Customary law is not universal among Somalis but specific between any two clans or sub-clans. In the case of a dispute, the male members and elders from the clans or sub-clans involved, negotiate based on the Xeer specific to their two clans or sub-clans.
Sharia is applied by religious leaders throughout Somaliland and they mainly deal with issues such as marriage, divorce and succession.
Defining the Jurisdiction of Customary and Formal Law for Rape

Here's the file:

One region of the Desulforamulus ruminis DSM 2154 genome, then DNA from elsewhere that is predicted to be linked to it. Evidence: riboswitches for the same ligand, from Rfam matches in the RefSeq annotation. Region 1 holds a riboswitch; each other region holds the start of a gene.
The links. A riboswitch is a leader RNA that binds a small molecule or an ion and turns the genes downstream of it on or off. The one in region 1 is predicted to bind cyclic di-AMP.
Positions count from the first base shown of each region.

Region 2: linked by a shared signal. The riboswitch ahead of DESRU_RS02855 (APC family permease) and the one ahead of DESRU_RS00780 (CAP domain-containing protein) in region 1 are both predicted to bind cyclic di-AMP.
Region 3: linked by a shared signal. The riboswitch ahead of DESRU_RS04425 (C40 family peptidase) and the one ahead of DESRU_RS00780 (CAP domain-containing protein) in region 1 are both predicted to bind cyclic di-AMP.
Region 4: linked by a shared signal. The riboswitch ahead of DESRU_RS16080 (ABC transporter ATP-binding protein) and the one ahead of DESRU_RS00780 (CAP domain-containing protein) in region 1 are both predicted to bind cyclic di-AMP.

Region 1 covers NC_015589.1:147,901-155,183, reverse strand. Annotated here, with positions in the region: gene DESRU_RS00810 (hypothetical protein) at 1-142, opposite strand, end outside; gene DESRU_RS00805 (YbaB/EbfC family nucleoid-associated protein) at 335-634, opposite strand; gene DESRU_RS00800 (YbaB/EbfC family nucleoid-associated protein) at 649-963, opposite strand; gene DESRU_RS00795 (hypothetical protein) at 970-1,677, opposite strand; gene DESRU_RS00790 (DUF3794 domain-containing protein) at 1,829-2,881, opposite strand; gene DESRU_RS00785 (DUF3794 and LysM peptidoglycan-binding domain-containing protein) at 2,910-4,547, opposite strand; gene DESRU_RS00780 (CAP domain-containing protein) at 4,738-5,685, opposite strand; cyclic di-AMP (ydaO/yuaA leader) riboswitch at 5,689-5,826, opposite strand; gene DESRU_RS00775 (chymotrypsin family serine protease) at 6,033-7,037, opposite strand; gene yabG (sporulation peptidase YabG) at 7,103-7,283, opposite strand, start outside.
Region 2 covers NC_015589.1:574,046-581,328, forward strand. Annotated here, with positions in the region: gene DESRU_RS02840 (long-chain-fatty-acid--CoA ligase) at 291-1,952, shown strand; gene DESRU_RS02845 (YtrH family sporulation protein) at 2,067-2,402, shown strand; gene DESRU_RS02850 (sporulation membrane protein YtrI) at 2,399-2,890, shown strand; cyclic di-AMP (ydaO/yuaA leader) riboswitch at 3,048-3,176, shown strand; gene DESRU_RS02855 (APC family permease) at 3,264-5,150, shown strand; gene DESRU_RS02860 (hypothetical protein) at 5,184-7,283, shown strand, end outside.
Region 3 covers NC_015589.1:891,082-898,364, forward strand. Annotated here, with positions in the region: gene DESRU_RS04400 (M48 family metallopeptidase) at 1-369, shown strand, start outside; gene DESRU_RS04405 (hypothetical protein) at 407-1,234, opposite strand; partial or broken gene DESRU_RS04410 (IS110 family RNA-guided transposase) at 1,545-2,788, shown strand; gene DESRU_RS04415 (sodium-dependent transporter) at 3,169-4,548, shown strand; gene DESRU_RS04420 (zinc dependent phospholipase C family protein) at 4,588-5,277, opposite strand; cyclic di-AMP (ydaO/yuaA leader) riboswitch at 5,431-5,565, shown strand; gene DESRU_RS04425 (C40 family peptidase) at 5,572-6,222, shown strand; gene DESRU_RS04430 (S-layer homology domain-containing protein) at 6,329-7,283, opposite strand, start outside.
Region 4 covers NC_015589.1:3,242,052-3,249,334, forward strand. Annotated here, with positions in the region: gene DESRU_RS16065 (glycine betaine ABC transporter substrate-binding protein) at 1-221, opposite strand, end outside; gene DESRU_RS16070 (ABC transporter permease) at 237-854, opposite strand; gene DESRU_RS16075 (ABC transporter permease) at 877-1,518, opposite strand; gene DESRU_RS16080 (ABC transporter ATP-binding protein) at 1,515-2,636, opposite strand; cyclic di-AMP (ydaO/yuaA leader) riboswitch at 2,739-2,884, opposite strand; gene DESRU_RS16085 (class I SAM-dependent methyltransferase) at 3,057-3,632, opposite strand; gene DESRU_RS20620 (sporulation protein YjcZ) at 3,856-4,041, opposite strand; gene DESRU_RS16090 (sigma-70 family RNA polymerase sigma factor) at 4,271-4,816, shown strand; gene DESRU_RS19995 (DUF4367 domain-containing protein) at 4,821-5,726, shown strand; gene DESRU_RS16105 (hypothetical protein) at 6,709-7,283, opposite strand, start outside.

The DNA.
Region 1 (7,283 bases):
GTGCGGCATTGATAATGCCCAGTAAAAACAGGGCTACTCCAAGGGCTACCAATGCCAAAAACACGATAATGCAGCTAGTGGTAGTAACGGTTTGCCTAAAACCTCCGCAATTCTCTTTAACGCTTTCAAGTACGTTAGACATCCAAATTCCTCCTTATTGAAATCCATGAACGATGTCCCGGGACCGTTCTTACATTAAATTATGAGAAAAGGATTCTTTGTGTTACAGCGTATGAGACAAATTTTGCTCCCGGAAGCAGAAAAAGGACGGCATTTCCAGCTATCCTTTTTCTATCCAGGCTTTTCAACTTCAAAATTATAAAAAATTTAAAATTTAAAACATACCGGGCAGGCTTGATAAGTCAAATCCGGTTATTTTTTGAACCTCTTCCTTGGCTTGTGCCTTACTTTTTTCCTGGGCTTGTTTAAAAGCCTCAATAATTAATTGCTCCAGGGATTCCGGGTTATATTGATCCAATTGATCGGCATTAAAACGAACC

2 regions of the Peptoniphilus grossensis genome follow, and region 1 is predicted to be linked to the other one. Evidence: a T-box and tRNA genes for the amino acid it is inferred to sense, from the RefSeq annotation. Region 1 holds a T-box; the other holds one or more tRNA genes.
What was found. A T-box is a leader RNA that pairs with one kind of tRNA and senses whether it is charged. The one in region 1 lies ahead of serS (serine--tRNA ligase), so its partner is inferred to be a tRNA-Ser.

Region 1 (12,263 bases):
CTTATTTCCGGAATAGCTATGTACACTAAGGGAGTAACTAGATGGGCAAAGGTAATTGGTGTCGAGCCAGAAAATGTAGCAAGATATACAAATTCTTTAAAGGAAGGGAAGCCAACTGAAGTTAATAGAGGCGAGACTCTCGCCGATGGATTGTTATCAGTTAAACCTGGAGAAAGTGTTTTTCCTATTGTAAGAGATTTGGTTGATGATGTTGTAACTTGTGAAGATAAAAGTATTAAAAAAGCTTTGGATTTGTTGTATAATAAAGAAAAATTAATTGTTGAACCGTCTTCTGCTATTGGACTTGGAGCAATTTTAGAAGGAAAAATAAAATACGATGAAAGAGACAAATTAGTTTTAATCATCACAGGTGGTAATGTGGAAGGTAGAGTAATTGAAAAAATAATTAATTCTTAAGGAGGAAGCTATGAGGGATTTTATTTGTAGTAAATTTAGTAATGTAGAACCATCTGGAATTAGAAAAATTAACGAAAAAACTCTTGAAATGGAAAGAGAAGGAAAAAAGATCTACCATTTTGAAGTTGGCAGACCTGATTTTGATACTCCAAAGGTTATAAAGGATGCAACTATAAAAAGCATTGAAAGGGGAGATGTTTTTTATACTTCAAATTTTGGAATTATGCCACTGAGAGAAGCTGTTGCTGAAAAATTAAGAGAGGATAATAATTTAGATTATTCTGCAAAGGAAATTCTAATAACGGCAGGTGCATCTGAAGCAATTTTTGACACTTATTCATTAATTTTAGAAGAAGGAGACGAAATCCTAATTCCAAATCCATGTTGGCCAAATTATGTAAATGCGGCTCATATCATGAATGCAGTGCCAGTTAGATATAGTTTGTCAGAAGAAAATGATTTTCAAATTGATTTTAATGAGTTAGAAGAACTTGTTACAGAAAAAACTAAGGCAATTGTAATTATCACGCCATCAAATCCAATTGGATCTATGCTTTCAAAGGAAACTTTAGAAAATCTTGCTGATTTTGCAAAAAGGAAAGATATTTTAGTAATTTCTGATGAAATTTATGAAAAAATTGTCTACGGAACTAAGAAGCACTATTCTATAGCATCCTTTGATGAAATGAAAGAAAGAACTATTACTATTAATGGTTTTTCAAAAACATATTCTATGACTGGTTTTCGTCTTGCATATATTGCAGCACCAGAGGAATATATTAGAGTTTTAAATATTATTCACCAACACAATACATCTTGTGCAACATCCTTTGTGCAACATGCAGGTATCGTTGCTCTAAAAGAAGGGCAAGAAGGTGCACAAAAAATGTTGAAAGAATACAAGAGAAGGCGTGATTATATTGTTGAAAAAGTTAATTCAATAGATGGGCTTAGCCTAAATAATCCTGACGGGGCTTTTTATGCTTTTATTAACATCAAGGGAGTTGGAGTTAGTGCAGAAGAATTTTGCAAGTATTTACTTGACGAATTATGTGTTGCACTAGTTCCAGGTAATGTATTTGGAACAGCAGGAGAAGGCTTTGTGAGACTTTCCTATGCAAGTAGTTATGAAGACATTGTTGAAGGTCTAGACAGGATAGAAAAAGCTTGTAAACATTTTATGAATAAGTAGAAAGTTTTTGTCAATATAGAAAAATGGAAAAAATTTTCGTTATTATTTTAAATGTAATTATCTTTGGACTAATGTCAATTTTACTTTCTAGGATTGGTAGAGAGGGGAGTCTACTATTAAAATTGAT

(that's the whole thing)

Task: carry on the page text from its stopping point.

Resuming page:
In Somaliland, as in societies the world over, impunity for rape is widespread. Rape cases can be prosecuted in the courts or resolved through the customary system, a decision that is largely at the discretion of the victim’s family. There is recognition within Somaliland that victims of rape and sexual violence are best served by the formal justice system. But the lack of jurisdiction between the three types of laws, especially Xeer and criminal law, is an impediment. Because rape is seen as a private matter best handled discreetly by elders, families usually look to customary law to provide solutions. Even when a rape case reaches the courts and a criminal prosecution is pending, elders are often simultaneously negotiating a settlement in the customary system because there is no jurisdictional provision prohibiting parallel proceedings in Xeer and the formal system. Once a customary agreement is reached, elders pressure the police, prosecutors and judges to stop adjudication in the courts and, more often than not, they succeed and the case is dropped. This diminishes the authority of the state and allows perpetrators to act with the knowledge that customary agreements can secure their release.